We will create a bonfire of national targets, and allow schools to set their own priorities. We will ensure that much more funding reaches schools on the front line. Some of the extra money put in by the Government has indeed reached the classroom. But much of it has gone in hiring new administrators, inspectors and bureaucrats in Whitehall and local authorities instead of being made available to spend by schools on the priorities the schools themselves would set. In fact, for every pound of taxpayers’ money, there is evidence that the Government is delivering between 15 and 20% less than we were in 1997.

We want to make the funding system far more simple. There are far too many sources of funding, often ring-fenced, all representing different streams of bureaucracy and accountability. Since the introduction of the Standards Fund there have been a total of 118 different funding streams made available to schools. This places a huge burden on schools. It diverts their attention from the things we want them to do. It means they have to spend their time working out which of these streams is most likely to get them money and how best to frame their application, when they should be concentrating on teaching.

We will also look closely at vocational education. There is no doubt at all that many children are forced to stay on at school, studying subjects that are completely inappropriate for them and for which they are not suited. We cautiously welcomed a number of aspects of the Tomlinson Review. The proposed reduction in coursework is a welcome development because that is likely to reduce teacher workload and increase the credibility of the process.

We also welcome the idea of having separate, independently assessed measurements of literacy and numeracy, although having better means of measuring this problem does not address the continuing problem of basic skills.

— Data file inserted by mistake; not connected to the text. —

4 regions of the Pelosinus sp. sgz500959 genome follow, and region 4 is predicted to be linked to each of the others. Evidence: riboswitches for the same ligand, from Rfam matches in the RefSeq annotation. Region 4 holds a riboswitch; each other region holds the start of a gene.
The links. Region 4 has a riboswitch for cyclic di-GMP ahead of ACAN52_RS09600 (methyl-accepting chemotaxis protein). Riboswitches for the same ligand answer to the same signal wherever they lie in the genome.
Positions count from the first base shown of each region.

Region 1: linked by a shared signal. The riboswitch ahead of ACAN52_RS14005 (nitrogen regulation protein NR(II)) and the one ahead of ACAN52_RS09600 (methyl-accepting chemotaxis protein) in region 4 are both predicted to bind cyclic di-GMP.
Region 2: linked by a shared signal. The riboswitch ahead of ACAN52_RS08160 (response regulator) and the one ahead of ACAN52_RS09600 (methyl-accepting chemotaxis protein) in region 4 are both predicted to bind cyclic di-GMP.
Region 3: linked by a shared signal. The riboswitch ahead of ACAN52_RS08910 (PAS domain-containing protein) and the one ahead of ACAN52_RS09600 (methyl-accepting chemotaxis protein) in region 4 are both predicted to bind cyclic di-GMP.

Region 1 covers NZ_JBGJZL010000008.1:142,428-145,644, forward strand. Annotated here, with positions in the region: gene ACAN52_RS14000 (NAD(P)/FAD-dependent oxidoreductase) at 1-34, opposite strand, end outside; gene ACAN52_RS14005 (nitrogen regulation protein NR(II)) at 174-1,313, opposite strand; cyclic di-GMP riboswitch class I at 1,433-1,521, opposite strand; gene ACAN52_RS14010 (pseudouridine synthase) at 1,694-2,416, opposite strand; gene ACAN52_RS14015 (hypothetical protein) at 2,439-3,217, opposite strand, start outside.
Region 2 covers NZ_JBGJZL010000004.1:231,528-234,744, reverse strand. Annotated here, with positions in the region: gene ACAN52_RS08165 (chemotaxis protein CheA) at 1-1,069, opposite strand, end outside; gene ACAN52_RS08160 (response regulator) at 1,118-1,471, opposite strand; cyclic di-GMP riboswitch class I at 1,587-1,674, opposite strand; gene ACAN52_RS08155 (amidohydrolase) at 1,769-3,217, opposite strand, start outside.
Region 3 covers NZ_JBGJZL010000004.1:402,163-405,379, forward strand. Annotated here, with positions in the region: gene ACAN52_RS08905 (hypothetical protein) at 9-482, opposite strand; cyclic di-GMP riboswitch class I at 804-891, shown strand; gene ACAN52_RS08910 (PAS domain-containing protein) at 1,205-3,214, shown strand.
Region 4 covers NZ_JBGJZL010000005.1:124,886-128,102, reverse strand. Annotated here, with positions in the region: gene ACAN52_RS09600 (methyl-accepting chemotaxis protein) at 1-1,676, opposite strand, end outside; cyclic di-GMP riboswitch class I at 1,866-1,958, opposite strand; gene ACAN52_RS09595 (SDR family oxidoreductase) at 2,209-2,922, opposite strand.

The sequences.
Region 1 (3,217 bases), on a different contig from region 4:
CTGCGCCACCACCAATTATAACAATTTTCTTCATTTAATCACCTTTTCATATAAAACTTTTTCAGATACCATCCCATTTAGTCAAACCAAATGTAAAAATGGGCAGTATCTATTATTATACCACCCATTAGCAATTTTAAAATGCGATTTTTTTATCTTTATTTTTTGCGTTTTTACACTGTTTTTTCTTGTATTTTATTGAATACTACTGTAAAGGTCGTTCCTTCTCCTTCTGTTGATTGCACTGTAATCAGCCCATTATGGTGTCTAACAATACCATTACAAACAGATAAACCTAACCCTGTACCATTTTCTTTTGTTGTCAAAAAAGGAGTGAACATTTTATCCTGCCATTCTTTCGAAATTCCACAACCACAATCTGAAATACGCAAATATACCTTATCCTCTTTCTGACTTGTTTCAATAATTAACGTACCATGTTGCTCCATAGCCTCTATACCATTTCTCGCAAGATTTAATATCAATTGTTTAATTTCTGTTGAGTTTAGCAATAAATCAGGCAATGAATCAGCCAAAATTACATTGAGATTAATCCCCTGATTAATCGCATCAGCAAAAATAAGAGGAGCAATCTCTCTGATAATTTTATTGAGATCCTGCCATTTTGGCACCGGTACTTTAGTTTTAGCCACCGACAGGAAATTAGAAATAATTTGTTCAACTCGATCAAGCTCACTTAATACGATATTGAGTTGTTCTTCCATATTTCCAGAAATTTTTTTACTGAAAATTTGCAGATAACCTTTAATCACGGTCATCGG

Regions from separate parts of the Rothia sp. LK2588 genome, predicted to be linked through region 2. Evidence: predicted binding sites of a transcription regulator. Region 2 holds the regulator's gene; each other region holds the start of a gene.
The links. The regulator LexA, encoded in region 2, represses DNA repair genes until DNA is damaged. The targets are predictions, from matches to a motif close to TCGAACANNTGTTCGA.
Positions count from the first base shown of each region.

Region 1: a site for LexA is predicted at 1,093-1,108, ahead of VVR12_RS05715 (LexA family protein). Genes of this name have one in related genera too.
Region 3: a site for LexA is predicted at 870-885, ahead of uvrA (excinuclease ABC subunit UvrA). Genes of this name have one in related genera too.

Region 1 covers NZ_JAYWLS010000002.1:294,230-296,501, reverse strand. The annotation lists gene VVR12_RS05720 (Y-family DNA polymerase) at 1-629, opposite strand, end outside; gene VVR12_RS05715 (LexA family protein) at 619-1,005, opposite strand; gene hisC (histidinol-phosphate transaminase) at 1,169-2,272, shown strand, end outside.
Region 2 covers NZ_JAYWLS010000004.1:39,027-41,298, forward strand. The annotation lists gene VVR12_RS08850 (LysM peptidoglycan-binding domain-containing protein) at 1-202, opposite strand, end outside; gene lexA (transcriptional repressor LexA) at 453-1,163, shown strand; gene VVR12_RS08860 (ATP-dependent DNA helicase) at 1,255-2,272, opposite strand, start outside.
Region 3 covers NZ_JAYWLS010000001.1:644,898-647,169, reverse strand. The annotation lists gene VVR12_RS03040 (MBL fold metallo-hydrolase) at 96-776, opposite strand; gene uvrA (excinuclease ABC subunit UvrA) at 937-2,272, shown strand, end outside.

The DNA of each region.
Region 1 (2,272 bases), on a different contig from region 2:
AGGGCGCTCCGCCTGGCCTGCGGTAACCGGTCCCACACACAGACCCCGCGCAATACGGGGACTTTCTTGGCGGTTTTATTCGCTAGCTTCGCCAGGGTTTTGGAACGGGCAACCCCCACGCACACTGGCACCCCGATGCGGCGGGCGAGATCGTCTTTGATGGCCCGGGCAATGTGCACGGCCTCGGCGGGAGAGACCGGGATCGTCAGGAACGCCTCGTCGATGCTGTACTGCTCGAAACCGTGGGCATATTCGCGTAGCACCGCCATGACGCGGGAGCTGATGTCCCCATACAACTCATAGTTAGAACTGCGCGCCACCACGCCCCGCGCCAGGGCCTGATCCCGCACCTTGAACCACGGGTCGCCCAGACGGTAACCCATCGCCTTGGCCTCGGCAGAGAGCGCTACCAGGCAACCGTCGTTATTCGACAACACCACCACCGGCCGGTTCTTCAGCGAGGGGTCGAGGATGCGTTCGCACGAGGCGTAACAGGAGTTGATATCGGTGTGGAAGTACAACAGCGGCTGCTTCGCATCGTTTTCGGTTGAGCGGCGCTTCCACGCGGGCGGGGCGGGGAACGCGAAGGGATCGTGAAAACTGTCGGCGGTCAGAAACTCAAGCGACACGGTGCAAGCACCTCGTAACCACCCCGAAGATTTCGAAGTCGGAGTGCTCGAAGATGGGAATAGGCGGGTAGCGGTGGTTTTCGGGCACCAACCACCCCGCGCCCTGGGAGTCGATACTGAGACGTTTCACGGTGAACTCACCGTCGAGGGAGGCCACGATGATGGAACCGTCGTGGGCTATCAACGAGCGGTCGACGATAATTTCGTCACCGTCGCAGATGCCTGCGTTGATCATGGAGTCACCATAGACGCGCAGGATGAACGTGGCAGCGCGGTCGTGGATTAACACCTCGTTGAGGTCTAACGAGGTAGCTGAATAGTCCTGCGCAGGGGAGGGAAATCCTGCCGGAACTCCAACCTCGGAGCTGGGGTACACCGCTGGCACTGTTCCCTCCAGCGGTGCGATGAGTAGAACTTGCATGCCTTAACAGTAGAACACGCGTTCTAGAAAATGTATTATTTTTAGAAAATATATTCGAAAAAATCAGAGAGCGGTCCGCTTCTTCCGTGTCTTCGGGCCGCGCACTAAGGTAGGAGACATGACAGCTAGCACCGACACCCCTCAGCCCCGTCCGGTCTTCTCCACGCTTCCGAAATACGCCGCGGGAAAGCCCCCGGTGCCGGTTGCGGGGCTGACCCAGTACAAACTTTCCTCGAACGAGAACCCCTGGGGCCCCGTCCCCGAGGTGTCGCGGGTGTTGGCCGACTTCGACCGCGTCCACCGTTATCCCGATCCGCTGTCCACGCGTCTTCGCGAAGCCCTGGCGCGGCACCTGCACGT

We will study closely the proposed diploma system. We have noted very carefully the remarks of your Association in this regard. I agree with you that it is vital that we ensure that outstanding achievement continues to be recognised in the exam system.

Our overall view is straightforward. The pursuit of excellence in all its forms – academic, vocational, sporting, musical, charitable – should be the aim of every part of our education system. Few can excel at everything, but no-one should be condemned to an expectation of mediocrity or underperformance across the board.

Schools should be free to specialise. Mixed ability teaching should be the exception, not the norm, in classroom teaching.

Literacy and numeracy should be bedrock skills for all, and exams made more rigorous – never again must we hear from employers that even some school-leavers with A-grades in GCSE maths have functional innumeracy.

So there are immense challenges ahead. There is no doubt that teachers do a very difficult job under an immense amount of pressure. But parents are crucial to the process as well. That is why we have set out in outline our proposals for more choice in education, called The Right to Choose. We will be setting out the policy in greater detail in a few weeks’ time. Our proposals will ensure that new providers will find it easier to come in and establish the sort of schools that parents want to send their children to.

Parental choice will be the overriding factor in keeping a school open. By giving parents the ability to exercise control over their children’s education, and by making it easier for popular and successful schools to expand - even to take over neighbouring schools - we will give opportunities to the grammar school sector and to thousands of children.

With your track record, you will not only survive, you will flourish. You will be able to take over less successful schools, if it becomes clear that there is pent up demand for your services. You will be able to raise money for expansion and attract as many pupils as you see fit.

I hope you are as excited as I am about our proposals, and that you will help shape them in the coming months.

The future of our education system lies in the need to remove, as far as possible, the baleful influence of politicians. Never again should a politician, driven by ideology, be able to wipe out an entire school structure. Schools should succeed and fail on one basis alone – the quality of the education that they give our children.

The Conservatives believe in freedom, and that freedom will extend to freeing schools from red tape, interference and instructions from the centre. Only then will excellence thrive, and the pursuit and reward of excellence no longer be a cause of embarrassment or regret. It will be the centrepiece of our entire education agenda. It will be at the heart of the approach of the next Conservative Government.

17June 2004